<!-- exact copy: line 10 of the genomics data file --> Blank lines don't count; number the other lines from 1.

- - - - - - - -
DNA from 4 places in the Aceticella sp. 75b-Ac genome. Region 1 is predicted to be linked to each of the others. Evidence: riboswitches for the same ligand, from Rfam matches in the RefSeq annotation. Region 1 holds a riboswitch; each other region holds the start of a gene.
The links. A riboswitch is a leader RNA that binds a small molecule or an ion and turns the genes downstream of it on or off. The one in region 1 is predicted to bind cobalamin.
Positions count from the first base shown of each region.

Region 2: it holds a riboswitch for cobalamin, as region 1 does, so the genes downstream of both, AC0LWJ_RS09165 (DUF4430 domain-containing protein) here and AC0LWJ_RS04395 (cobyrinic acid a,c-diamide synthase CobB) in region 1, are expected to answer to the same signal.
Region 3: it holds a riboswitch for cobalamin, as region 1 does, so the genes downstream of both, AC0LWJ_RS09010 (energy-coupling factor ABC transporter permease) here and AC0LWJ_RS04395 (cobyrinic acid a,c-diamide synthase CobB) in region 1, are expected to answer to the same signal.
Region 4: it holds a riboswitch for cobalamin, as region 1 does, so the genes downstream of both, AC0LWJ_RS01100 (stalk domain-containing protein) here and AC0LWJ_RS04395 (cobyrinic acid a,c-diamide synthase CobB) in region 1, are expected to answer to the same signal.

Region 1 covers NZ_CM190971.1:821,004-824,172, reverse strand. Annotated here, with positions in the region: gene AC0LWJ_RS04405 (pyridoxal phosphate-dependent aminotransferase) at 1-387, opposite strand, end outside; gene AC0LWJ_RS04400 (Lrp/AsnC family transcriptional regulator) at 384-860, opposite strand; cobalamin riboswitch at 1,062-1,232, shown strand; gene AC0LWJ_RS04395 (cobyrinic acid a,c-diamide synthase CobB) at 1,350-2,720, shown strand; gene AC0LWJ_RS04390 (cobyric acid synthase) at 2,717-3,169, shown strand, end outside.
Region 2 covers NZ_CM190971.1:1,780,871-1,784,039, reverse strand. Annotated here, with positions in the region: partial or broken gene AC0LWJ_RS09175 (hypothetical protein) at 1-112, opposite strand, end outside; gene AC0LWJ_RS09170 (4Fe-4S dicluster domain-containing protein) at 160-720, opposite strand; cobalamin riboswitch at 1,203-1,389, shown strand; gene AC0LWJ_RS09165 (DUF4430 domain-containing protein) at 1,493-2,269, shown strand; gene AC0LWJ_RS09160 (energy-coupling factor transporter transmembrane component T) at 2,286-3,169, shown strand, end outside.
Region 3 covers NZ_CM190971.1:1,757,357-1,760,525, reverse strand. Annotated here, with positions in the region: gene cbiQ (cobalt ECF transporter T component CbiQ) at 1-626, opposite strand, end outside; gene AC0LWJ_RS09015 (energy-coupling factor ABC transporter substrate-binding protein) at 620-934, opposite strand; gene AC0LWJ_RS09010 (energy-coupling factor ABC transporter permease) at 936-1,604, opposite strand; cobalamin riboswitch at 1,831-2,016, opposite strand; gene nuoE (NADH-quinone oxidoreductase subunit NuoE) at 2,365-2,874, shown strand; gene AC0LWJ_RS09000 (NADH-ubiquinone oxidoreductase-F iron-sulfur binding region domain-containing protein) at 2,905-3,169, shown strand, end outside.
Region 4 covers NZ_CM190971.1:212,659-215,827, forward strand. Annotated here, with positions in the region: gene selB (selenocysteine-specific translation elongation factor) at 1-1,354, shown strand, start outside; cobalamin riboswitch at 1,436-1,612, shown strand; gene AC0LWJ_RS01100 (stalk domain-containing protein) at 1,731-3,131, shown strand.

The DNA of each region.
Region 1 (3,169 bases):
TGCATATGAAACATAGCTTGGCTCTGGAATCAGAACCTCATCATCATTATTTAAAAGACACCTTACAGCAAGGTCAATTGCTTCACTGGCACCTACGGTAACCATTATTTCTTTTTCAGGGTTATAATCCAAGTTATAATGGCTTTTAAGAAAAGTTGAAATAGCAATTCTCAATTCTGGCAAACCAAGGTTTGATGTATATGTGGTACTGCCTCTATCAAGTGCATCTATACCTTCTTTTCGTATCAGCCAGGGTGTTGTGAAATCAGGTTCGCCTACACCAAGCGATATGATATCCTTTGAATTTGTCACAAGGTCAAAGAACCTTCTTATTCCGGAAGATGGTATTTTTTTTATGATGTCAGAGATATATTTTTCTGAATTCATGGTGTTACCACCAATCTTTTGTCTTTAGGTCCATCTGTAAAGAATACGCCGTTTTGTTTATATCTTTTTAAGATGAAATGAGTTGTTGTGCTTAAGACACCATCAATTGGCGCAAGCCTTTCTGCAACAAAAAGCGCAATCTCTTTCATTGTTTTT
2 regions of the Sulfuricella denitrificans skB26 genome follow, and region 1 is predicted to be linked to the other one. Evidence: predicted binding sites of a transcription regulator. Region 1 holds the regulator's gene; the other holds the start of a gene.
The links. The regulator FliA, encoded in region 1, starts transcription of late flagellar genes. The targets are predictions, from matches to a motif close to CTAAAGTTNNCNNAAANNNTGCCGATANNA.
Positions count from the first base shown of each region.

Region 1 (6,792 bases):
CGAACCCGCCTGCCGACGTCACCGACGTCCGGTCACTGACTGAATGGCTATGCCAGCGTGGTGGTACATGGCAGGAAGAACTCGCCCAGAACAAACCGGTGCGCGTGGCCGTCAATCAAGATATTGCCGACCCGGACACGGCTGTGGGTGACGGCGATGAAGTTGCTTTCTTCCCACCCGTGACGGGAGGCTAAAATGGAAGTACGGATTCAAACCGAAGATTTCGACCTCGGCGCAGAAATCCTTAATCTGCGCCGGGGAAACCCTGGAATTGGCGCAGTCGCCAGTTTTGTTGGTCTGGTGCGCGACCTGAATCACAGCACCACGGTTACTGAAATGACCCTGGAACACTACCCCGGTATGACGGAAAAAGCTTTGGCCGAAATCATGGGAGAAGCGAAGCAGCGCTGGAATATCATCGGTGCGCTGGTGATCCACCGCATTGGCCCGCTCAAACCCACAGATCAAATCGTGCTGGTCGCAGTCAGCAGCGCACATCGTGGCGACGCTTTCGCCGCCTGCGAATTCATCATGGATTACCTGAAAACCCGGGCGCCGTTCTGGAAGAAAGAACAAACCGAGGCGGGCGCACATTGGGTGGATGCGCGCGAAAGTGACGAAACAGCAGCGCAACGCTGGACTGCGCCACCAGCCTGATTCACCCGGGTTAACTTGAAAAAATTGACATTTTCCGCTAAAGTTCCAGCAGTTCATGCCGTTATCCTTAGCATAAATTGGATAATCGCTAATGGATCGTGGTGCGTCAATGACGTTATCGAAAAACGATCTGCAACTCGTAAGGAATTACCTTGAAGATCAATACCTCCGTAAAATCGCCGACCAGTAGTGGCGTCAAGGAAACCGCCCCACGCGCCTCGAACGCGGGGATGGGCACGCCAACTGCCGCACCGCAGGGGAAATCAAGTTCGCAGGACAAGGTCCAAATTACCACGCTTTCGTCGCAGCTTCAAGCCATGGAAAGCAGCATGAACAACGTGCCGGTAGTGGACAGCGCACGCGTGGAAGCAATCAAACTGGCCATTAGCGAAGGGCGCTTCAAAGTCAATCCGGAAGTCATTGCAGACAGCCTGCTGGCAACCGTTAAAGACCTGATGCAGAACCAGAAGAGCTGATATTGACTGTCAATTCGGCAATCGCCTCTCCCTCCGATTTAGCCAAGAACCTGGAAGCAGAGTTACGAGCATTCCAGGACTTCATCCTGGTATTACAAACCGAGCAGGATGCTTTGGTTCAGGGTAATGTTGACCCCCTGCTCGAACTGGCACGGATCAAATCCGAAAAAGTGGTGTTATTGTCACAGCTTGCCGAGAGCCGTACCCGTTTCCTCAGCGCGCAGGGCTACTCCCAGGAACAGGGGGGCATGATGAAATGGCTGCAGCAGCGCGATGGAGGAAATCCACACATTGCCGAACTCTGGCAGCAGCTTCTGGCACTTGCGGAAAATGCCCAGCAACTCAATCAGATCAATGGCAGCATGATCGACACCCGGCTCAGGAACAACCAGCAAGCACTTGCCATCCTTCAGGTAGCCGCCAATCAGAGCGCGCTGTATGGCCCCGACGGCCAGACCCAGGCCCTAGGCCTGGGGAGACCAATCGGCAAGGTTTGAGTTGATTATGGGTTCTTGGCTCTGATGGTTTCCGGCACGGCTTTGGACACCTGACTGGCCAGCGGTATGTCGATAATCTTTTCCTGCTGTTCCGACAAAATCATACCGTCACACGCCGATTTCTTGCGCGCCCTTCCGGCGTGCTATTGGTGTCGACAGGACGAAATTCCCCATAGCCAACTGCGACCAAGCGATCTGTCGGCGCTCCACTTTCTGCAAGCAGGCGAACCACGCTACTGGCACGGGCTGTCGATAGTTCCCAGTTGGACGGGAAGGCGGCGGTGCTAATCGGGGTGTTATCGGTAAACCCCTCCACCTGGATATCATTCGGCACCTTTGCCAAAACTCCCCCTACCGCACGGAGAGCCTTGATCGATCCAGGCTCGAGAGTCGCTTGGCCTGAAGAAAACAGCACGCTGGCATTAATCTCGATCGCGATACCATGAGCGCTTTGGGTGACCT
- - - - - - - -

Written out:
Region 4 covers NZ_CM190971.1:212,659-215,827, forward strand. Annotated here, with positions in the region: gene selB (selenocysteine-specific translation elongation factor) at 1-1,354, shown strand, start outside; cobalamin riboswitch at 1,436-1,612, shown strand; gene AC0LWJ_RS01100 (stalk domain-containing protein) at 1,731-3,131, shown strand.